Mapping Mangrove Communities in Coastal Wetlands Using Airborne Hyperspectral Data Conference Paper uri icon


  • © 2016 IEEE. Mapping and monitoring coastal wetlands and mangrove distributions as well as changes in cover help us better manage wetlands. The purpose of this study is to study the efficacy of airborne hyperspectral remote sensing to map and detect black mangroves (Avicennia germinans) in coastal wetlands in Galveston, TX. To overcome the scarcity of labeled mangrove data, superpixel segmentation is used to expand the limited training set for subsequent classification and detection. The spatial distributions of black mangrove are then predicted with a support vector machine (SVM) classifier. The presence of black mangrove is also tested with two standard target detection approaches, including modified generalized likelihood ratio test (GLRT), and constrained energy minimization (CEM). The experimental results indicate that the black mangrove species can be effectively distinguished using hyperspectral images, from other wetland vegetation and background classes while requiring very limited labeling effort.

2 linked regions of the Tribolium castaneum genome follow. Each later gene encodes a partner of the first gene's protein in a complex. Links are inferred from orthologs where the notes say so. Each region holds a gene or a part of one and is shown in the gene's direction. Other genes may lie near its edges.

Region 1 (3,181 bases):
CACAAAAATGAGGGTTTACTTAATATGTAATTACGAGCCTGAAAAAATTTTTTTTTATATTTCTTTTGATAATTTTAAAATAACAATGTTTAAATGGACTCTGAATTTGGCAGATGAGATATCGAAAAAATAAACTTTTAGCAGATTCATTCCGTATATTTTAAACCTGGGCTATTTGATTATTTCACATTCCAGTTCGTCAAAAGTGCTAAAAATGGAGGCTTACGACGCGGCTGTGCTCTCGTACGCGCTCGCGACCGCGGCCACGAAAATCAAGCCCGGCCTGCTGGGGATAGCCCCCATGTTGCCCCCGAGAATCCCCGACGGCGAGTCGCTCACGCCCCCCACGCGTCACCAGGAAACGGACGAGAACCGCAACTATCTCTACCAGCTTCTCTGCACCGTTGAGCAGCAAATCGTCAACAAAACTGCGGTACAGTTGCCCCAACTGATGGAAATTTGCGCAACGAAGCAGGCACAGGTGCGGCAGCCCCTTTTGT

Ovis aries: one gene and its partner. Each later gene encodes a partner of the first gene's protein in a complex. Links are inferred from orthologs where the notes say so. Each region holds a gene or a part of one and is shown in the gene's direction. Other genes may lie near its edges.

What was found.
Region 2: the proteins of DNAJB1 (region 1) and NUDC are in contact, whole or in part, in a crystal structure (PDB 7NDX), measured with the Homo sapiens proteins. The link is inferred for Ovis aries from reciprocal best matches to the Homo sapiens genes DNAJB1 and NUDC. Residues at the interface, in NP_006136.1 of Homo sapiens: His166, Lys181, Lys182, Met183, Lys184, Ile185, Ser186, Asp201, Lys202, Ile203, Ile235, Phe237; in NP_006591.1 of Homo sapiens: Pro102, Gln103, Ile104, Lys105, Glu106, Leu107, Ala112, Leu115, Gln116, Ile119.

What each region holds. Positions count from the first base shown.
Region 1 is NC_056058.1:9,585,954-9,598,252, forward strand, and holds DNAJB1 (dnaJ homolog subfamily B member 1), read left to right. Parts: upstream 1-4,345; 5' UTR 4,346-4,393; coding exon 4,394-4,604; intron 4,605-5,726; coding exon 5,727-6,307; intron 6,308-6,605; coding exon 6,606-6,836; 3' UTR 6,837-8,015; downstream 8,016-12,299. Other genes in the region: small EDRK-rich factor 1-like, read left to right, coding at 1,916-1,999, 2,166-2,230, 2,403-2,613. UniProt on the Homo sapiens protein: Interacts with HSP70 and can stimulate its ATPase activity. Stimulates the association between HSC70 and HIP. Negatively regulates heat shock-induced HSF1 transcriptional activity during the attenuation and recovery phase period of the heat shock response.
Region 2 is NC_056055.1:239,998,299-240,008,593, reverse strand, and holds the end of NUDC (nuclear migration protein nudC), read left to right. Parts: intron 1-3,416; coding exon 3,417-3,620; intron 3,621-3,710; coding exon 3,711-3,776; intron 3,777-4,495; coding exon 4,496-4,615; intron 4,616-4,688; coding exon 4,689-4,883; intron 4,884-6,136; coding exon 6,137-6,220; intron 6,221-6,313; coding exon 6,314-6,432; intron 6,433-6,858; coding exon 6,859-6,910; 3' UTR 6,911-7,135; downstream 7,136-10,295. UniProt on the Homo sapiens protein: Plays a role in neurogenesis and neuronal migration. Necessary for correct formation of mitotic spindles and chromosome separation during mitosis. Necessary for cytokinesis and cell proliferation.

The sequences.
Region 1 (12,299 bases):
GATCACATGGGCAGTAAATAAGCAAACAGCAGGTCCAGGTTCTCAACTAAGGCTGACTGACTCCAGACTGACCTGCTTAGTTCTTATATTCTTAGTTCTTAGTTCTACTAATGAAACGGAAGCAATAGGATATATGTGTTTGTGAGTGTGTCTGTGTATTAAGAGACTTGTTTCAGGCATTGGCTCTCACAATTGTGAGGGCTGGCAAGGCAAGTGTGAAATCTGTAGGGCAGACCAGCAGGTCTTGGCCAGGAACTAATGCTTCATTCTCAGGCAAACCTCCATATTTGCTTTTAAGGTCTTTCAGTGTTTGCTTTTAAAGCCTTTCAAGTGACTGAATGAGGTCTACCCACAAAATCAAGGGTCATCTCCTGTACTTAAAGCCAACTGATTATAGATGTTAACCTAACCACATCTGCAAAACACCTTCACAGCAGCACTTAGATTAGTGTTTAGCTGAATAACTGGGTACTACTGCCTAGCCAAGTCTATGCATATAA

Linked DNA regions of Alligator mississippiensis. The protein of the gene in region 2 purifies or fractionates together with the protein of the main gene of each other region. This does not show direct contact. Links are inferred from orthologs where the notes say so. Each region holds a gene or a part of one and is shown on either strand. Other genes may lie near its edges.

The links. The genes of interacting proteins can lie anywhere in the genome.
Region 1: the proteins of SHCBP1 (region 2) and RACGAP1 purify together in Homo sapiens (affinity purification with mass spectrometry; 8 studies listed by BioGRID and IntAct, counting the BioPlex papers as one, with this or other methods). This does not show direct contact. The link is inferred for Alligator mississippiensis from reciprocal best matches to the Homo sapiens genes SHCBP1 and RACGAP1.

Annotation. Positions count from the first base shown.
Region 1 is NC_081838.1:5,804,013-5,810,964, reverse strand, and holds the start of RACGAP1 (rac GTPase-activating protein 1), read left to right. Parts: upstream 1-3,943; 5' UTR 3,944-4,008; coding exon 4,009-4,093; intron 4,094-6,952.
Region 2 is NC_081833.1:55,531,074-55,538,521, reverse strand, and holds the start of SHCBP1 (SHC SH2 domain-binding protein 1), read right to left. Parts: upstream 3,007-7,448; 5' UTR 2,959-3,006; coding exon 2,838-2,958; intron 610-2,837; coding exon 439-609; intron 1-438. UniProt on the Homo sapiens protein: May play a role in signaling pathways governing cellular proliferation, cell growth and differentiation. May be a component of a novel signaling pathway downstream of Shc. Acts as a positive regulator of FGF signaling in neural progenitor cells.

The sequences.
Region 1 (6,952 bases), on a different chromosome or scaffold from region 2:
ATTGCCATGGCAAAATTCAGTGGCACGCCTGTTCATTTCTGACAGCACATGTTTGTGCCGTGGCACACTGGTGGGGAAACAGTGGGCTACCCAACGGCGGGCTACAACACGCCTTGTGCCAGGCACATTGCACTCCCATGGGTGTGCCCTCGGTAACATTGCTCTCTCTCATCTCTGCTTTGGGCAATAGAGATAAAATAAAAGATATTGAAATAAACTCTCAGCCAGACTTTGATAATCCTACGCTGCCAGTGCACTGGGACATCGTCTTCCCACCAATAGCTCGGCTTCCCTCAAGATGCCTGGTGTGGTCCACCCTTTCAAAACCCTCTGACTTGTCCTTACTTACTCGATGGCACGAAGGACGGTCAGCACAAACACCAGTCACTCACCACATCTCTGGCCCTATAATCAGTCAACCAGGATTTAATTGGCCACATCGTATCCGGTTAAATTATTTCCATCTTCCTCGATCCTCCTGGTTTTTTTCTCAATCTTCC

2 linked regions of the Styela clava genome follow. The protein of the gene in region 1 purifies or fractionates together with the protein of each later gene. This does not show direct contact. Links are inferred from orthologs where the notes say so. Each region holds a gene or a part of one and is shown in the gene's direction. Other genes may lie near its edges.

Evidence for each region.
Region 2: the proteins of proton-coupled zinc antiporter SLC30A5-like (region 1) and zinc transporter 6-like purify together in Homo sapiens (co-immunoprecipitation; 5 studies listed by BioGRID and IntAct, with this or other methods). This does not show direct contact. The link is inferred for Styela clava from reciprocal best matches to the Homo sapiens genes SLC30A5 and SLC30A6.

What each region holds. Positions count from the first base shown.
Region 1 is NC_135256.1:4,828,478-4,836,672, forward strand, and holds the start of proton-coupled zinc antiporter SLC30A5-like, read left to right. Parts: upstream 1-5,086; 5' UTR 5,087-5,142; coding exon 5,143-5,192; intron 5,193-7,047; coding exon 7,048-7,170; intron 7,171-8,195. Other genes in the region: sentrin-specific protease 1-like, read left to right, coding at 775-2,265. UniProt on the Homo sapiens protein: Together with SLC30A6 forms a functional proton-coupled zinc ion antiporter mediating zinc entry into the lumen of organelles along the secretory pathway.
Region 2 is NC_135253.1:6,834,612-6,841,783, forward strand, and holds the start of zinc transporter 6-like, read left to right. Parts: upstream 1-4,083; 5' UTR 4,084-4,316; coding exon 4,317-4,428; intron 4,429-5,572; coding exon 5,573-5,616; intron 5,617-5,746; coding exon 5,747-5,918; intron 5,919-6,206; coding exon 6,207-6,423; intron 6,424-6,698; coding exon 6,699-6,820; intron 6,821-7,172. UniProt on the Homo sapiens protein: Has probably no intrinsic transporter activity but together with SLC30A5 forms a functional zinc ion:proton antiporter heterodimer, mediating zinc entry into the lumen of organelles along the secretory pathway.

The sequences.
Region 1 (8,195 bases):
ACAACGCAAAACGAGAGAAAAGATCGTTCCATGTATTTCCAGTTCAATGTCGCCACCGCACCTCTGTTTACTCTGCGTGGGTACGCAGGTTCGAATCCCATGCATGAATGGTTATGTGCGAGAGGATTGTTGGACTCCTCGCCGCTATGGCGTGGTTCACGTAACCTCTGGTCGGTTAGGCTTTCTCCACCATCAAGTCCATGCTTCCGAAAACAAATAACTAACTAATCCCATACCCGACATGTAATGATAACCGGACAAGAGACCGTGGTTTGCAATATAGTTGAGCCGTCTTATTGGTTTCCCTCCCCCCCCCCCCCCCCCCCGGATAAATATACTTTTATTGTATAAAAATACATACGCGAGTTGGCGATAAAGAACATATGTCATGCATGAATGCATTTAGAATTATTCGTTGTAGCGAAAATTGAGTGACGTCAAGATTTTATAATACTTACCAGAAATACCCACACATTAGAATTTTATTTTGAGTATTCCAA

author list (cited authors)

  • Zhou, X., Armitage, A. R., & Prasad, S.

citation count

  • 2

publication date

  • August 2016